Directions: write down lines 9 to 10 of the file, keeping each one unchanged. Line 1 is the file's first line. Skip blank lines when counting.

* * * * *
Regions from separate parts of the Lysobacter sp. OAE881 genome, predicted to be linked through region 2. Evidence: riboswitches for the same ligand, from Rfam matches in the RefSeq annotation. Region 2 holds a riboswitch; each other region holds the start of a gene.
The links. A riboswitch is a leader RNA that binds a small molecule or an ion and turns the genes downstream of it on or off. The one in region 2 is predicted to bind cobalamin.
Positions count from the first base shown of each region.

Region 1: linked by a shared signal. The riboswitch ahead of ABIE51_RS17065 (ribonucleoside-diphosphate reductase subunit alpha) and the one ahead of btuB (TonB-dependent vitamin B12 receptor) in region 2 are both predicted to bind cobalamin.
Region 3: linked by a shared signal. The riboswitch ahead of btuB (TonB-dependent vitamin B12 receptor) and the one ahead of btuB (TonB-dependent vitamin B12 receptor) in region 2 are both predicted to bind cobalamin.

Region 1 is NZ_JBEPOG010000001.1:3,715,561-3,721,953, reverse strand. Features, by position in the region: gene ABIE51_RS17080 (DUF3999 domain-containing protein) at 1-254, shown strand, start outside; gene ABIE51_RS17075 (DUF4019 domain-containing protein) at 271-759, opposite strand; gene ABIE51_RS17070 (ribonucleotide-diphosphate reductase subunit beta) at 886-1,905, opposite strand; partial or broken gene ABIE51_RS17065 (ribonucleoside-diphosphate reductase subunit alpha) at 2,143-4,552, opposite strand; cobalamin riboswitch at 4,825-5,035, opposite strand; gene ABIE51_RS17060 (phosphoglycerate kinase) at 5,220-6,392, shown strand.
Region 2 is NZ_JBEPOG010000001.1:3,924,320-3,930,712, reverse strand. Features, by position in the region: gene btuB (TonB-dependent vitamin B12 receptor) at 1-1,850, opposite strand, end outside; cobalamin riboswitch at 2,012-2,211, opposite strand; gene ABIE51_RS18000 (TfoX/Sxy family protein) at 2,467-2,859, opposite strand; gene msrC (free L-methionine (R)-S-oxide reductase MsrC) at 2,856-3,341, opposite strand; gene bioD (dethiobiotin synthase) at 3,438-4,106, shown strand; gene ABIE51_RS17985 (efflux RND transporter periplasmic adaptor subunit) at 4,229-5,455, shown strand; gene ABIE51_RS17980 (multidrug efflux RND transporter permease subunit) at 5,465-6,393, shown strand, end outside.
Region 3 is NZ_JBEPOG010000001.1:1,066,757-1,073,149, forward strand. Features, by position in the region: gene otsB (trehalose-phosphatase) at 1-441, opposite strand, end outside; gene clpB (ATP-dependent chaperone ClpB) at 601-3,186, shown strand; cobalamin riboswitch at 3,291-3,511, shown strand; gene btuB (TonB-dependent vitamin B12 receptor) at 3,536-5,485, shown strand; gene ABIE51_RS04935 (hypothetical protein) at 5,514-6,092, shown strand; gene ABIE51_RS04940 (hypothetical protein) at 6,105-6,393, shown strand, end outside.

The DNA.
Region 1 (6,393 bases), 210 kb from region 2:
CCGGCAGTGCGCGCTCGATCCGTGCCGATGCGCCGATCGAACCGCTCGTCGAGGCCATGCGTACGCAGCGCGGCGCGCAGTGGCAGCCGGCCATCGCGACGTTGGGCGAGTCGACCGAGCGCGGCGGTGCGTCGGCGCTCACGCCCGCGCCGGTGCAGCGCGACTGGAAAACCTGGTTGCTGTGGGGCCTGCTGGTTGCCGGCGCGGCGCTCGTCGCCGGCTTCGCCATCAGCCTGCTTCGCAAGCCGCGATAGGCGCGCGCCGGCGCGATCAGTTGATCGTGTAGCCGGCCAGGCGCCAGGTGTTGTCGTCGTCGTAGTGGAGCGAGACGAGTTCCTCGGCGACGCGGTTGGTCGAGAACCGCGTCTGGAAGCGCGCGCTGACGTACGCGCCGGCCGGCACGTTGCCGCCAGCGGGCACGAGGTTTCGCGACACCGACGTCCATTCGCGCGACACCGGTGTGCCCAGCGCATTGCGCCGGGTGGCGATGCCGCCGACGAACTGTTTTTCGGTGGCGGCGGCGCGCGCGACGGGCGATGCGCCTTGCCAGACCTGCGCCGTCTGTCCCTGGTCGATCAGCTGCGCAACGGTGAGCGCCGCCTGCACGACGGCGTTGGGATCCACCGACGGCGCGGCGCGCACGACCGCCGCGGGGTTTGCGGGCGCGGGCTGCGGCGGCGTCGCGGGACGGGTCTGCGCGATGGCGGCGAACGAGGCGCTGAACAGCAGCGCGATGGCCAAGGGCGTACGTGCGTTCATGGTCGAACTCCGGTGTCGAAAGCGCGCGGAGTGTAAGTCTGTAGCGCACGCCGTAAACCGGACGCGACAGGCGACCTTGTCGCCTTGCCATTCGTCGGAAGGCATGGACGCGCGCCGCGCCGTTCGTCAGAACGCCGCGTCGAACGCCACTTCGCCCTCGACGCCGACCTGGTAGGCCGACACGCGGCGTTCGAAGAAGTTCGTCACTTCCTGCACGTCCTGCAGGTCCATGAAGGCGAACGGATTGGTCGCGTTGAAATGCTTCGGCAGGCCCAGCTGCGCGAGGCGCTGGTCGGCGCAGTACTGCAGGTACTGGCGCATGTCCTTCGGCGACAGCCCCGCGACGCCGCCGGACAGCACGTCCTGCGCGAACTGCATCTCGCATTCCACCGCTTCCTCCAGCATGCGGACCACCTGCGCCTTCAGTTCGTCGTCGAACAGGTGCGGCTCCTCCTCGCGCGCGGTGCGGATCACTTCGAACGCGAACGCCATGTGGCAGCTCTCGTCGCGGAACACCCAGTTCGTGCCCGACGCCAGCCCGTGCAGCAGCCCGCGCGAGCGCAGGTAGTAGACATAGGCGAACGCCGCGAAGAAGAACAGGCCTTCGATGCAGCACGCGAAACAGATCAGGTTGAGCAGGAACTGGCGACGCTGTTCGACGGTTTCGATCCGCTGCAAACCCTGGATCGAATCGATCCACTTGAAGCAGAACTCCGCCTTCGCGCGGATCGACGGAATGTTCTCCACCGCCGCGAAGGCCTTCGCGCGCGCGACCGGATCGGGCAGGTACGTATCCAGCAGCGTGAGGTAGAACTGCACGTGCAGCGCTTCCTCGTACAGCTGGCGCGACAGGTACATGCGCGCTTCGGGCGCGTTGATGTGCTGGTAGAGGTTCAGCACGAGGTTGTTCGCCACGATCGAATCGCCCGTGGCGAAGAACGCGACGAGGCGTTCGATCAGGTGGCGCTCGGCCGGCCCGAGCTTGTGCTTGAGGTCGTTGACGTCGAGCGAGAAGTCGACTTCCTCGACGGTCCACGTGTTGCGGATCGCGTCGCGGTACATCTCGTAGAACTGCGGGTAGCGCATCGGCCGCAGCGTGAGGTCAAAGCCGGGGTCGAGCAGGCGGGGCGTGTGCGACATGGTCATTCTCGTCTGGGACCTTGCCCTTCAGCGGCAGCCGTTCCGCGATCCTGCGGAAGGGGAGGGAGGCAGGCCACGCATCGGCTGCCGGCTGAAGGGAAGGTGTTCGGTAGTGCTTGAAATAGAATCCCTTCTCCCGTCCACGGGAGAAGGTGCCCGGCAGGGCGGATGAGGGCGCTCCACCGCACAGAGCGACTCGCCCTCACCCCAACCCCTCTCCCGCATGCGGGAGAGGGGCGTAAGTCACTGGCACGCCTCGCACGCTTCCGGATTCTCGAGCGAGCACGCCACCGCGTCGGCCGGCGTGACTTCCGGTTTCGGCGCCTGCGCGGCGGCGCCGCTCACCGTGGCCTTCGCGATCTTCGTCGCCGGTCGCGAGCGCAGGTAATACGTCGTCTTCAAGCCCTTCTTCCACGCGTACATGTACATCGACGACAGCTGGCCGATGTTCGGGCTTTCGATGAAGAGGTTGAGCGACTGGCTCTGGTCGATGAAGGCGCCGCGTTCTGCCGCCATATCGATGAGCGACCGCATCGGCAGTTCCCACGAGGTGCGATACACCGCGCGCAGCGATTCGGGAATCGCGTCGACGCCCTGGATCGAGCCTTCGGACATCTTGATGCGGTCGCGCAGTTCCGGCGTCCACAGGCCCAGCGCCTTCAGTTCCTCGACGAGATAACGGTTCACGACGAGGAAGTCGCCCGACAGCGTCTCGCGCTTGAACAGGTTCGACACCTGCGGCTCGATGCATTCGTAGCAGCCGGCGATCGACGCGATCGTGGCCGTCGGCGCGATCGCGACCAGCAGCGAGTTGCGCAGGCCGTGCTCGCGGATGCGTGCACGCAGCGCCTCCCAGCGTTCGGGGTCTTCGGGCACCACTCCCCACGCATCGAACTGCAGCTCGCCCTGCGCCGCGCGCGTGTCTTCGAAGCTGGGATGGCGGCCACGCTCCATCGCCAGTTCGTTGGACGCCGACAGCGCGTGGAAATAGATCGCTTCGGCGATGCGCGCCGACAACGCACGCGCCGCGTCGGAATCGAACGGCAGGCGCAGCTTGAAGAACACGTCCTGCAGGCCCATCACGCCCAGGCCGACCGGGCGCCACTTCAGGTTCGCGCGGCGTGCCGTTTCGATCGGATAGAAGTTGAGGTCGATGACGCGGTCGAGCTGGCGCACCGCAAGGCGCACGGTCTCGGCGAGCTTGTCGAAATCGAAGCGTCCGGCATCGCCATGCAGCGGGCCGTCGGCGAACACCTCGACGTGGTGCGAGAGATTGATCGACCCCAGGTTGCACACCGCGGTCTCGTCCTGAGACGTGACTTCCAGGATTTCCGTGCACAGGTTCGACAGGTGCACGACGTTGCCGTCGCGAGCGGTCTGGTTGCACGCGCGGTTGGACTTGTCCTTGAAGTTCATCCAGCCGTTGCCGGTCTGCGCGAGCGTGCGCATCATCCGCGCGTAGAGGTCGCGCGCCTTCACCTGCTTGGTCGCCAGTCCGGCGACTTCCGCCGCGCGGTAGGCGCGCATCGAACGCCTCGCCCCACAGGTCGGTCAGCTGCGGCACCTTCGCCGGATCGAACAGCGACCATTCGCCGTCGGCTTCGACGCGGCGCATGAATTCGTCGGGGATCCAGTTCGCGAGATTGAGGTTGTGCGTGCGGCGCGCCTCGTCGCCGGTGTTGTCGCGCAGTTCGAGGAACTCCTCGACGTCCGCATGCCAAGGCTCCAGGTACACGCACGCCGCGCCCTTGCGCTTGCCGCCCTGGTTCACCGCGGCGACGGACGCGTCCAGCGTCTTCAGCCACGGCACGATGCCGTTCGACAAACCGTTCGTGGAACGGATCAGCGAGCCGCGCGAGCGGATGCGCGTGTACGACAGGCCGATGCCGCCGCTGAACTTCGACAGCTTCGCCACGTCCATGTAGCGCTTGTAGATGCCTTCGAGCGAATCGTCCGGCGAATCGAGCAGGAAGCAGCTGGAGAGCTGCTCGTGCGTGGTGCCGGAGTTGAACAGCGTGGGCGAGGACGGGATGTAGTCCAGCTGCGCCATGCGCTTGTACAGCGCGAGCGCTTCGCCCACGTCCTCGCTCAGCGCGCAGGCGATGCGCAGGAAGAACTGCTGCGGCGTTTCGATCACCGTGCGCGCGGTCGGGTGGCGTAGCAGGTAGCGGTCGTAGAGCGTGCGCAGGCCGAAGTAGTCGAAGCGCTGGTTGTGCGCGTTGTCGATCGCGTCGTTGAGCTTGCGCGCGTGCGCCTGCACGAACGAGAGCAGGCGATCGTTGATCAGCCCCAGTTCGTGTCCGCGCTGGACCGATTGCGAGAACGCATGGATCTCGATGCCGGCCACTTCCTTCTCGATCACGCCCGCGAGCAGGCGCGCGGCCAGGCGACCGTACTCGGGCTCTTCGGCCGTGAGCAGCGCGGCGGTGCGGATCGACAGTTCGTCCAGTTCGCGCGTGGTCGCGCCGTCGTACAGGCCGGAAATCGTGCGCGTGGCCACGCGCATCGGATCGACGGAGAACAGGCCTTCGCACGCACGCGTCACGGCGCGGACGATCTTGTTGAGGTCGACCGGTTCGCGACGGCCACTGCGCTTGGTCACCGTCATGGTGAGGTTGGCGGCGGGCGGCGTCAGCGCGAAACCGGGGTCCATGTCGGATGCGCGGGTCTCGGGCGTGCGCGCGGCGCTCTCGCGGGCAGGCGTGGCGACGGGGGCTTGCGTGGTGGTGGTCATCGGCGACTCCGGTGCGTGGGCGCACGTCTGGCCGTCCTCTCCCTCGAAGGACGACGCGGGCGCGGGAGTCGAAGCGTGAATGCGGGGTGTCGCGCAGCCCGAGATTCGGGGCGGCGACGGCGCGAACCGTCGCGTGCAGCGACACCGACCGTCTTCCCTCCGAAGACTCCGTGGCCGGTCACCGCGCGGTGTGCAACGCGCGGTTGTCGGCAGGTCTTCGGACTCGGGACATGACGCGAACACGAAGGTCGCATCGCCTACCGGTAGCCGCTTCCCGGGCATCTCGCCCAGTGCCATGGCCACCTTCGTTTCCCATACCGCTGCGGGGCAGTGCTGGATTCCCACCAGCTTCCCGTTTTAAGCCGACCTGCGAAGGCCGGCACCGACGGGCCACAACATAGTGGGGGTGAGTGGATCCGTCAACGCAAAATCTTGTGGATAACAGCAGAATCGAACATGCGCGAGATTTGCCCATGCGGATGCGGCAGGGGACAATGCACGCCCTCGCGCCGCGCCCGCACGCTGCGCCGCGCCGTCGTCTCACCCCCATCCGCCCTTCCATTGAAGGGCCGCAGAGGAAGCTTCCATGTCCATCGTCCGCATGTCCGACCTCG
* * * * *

The DNA.
Region 1 (6,393 bases), 210 kb from region 2: